Molecular Biology
and Lysosomal Disease
Diagnosis Laboratory
Center for Research and Diagnosis of Genetic Diseases
Diagnostico: FKRP

The FKRP gene provides instructions for making a protein called fukutin-related protein (FKRP). This protein is present in many of the body's tissues but is particularly abundant in the brain, heart (cardiac) muscle, and muscles used for movement (skeletal muscles). Within cells, FKRP is found in a specialized structure called the Golgi apparatus, where newly produced proteins are modified.

FKRP is involved in a process called glycosylation. Through this chemical process, sugar molecules are added to certain proteins. In particular, FKRP adds a molecule called ribitol 5-phosphate to the chain of sugars attached to a protein called alpha (α)-dystroglycan. Glycosylation is critical for the normal function of α-dystroglycan.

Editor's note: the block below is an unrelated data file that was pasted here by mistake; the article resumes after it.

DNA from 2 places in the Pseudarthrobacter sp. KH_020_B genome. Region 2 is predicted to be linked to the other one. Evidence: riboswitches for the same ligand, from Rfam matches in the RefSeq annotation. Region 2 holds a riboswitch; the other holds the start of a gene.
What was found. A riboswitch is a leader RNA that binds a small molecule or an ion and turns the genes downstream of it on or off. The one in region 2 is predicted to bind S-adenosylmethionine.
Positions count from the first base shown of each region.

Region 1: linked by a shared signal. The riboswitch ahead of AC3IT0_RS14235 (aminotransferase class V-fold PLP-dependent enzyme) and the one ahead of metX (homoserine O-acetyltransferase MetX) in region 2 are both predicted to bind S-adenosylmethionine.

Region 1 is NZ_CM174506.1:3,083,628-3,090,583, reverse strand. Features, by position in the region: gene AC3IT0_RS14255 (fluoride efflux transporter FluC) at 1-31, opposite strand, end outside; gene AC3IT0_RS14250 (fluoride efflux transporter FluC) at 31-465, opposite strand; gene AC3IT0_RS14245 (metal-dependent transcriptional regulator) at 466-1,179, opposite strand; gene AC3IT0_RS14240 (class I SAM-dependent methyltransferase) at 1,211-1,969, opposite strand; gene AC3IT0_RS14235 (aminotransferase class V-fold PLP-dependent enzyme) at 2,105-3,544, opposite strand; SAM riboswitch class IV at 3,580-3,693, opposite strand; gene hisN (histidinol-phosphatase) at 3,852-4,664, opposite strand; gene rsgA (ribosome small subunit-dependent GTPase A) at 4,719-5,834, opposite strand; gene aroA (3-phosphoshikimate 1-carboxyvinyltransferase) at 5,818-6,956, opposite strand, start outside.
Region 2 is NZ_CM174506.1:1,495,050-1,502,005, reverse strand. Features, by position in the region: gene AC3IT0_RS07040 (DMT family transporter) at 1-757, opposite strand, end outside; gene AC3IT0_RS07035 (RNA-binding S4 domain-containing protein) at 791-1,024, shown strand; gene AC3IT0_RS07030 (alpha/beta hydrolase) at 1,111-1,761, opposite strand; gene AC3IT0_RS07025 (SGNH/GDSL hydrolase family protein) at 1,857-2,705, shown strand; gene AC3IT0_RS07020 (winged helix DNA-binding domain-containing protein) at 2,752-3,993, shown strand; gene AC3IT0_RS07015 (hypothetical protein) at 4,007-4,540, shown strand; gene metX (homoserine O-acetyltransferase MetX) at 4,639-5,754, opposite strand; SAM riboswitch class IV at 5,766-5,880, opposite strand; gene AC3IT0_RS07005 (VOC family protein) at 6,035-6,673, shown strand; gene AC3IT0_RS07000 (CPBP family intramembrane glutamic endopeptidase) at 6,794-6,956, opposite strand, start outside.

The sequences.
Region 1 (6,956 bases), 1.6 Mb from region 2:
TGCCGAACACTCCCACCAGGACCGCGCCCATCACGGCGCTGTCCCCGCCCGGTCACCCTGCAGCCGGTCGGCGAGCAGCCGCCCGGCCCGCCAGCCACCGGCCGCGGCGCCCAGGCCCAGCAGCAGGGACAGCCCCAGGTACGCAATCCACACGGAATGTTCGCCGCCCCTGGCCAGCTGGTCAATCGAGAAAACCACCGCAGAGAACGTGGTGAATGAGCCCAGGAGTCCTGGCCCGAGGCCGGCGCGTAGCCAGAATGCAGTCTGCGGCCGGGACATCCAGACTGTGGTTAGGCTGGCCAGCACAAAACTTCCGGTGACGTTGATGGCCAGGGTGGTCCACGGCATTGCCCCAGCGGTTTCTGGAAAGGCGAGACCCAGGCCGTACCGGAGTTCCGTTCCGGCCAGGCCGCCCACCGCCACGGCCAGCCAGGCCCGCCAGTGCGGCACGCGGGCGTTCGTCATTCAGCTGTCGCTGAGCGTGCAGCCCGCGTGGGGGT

The α-dystroglycan protein helps anchor the structural framework inside each cell (cytoskeleton) to the lattice of proteins and other molecules outside the cell (extracellular matrix). In skeletal muscles, glycosylated α-dystroglycan helps stabilize and protect muscle fibers. In the brain, it helps direct the movement (migration) of nerve cells (neurons) during early development.

 

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